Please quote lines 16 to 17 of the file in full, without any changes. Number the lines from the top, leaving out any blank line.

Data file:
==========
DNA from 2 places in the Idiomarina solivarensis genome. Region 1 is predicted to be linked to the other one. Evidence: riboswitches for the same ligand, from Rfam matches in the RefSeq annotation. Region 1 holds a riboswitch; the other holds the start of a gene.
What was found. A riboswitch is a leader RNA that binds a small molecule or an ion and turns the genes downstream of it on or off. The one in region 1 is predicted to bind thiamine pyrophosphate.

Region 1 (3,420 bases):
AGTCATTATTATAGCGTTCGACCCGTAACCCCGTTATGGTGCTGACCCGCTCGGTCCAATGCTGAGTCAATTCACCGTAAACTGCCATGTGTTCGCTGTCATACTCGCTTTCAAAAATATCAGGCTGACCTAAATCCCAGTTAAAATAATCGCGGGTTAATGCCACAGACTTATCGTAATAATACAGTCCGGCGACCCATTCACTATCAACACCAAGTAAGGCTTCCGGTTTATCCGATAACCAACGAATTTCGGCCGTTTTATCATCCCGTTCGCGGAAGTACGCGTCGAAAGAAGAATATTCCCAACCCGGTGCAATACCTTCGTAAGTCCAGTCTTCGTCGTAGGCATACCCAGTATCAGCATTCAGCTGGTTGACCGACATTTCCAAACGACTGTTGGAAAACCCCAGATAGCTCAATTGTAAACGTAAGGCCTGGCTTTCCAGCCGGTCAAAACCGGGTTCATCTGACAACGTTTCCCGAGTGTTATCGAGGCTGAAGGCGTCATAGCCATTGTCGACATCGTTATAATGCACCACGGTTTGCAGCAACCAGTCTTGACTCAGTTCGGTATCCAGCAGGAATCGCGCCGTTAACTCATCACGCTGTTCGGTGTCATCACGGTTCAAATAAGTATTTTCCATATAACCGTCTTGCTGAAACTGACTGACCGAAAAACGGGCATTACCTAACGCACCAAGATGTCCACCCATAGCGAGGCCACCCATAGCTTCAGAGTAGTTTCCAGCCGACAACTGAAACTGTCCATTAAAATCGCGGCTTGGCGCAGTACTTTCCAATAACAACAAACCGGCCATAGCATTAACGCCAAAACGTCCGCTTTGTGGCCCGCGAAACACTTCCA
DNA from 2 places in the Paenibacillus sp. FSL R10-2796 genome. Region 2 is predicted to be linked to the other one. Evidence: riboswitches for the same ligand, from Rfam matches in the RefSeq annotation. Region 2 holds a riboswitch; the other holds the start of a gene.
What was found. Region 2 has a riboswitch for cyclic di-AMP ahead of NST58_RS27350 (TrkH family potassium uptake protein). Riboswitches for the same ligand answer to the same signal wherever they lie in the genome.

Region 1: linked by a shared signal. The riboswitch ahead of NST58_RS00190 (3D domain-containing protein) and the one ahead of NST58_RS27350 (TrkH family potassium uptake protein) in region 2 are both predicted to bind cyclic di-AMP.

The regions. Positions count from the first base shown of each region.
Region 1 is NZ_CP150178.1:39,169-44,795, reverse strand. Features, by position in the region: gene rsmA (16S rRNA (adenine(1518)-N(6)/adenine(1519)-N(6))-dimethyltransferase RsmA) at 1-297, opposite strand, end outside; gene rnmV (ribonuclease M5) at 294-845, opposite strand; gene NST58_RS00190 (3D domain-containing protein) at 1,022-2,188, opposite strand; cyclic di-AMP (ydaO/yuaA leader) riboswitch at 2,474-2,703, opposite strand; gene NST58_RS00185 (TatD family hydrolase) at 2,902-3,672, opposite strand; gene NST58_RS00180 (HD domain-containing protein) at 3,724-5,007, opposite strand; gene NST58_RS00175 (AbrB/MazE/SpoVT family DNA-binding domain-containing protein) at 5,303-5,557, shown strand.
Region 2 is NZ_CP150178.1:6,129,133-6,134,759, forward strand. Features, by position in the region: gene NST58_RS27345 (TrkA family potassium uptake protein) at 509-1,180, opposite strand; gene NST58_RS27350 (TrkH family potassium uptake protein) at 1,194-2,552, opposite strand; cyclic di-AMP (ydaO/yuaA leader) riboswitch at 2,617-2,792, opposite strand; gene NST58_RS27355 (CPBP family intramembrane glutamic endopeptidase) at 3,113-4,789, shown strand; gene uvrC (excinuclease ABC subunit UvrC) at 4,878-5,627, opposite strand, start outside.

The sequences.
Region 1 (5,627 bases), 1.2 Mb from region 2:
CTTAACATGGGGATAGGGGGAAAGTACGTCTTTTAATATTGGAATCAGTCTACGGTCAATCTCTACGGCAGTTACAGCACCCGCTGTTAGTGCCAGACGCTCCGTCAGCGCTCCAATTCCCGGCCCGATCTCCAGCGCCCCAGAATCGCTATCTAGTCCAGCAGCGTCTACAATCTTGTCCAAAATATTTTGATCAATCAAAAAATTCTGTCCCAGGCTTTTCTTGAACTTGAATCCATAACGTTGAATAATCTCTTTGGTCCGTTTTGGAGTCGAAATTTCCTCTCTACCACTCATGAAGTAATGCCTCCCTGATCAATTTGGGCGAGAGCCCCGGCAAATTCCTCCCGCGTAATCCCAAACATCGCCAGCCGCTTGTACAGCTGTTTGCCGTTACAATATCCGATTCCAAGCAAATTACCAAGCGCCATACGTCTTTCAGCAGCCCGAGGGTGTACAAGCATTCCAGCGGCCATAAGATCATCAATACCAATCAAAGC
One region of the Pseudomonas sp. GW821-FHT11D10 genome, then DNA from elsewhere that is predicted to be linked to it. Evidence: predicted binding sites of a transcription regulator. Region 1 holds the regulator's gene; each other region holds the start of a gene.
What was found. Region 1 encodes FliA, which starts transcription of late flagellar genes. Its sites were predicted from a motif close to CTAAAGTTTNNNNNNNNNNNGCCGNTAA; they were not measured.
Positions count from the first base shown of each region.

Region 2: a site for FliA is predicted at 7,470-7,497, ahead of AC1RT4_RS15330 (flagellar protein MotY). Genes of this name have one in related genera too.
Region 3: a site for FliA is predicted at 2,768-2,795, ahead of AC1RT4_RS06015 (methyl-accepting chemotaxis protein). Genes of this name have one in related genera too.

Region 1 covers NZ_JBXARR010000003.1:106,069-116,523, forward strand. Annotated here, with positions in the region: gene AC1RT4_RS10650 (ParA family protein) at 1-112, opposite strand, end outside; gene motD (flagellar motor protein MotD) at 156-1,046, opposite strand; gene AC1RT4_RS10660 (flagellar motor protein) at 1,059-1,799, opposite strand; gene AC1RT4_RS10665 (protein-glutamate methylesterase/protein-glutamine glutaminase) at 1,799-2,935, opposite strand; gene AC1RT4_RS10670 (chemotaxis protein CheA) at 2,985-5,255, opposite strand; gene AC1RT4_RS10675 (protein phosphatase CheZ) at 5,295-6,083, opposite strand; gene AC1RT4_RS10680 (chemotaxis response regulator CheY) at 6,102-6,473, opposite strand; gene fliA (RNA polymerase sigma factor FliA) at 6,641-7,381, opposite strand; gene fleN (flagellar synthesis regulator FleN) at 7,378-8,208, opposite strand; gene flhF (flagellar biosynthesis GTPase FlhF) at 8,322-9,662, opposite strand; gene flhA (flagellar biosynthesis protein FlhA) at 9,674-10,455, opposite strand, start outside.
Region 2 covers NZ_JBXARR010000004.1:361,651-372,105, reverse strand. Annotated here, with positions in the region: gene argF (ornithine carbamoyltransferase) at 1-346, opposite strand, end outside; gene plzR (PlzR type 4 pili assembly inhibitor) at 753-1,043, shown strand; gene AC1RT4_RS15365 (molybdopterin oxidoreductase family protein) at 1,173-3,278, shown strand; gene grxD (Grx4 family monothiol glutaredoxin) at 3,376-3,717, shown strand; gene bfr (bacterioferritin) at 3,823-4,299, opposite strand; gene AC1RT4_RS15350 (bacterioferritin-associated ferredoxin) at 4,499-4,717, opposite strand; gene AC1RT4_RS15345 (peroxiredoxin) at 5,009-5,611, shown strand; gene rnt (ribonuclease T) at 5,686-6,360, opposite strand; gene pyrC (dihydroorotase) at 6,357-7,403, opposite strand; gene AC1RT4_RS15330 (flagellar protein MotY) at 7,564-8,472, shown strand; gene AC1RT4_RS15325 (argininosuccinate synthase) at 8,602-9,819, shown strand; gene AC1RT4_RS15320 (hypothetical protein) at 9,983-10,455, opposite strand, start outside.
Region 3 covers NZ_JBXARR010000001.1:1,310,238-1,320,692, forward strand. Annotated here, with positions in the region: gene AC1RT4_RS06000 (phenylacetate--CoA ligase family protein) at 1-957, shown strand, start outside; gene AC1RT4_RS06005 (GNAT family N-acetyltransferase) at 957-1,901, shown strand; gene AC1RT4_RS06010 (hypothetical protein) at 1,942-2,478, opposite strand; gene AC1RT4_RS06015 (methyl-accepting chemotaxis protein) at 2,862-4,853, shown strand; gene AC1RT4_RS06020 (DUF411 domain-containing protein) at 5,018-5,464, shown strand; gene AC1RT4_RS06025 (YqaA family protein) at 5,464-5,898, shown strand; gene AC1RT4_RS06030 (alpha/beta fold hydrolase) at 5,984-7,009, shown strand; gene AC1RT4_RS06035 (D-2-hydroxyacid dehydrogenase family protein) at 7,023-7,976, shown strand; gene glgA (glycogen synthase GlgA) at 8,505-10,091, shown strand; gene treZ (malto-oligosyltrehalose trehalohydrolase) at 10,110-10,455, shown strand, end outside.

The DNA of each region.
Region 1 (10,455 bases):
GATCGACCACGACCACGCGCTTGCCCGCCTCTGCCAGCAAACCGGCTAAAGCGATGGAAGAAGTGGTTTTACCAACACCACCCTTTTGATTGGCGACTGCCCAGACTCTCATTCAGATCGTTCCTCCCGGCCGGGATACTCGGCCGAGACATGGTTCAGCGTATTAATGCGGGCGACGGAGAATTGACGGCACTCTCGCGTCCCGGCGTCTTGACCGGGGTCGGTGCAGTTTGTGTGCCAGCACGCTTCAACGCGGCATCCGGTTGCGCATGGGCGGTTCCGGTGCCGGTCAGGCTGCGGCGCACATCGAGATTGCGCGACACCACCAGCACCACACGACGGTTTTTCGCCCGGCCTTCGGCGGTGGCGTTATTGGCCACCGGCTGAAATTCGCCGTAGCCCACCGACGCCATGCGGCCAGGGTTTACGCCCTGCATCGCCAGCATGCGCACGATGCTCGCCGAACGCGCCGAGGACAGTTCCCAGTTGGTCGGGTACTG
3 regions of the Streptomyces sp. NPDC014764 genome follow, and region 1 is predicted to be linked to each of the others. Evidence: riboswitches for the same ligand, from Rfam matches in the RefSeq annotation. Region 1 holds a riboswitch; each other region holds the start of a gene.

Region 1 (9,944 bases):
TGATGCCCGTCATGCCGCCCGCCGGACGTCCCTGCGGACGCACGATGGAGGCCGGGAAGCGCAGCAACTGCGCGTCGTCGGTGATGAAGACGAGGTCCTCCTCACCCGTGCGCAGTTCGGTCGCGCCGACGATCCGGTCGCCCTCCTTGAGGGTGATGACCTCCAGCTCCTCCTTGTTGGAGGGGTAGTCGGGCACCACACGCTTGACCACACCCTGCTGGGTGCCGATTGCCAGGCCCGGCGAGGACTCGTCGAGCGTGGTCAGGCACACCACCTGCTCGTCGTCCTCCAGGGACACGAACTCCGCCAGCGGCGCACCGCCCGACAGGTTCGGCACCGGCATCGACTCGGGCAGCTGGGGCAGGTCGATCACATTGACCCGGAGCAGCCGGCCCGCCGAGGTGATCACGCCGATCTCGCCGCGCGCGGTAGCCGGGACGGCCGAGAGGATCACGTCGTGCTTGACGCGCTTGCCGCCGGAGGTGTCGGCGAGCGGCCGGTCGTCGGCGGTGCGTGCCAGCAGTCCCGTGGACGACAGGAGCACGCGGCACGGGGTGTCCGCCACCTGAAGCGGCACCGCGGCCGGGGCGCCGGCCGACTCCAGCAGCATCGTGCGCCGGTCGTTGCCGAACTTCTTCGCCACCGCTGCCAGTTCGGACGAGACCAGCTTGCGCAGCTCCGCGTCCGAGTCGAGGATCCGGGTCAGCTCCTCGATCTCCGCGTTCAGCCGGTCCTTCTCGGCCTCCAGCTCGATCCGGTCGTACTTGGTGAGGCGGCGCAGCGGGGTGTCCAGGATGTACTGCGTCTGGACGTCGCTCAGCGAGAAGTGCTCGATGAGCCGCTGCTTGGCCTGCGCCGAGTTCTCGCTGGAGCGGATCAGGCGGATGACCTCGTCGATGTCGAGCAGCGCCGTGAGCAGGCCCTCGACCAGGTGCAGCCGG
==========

Positions count from the first base shown of each region.

Region 2: a site for FliA is predicted at 7,470-7,497, ahead of AC1RT4_RS15330 (flagellar protein MotY). Genes of this name have one in related genera too.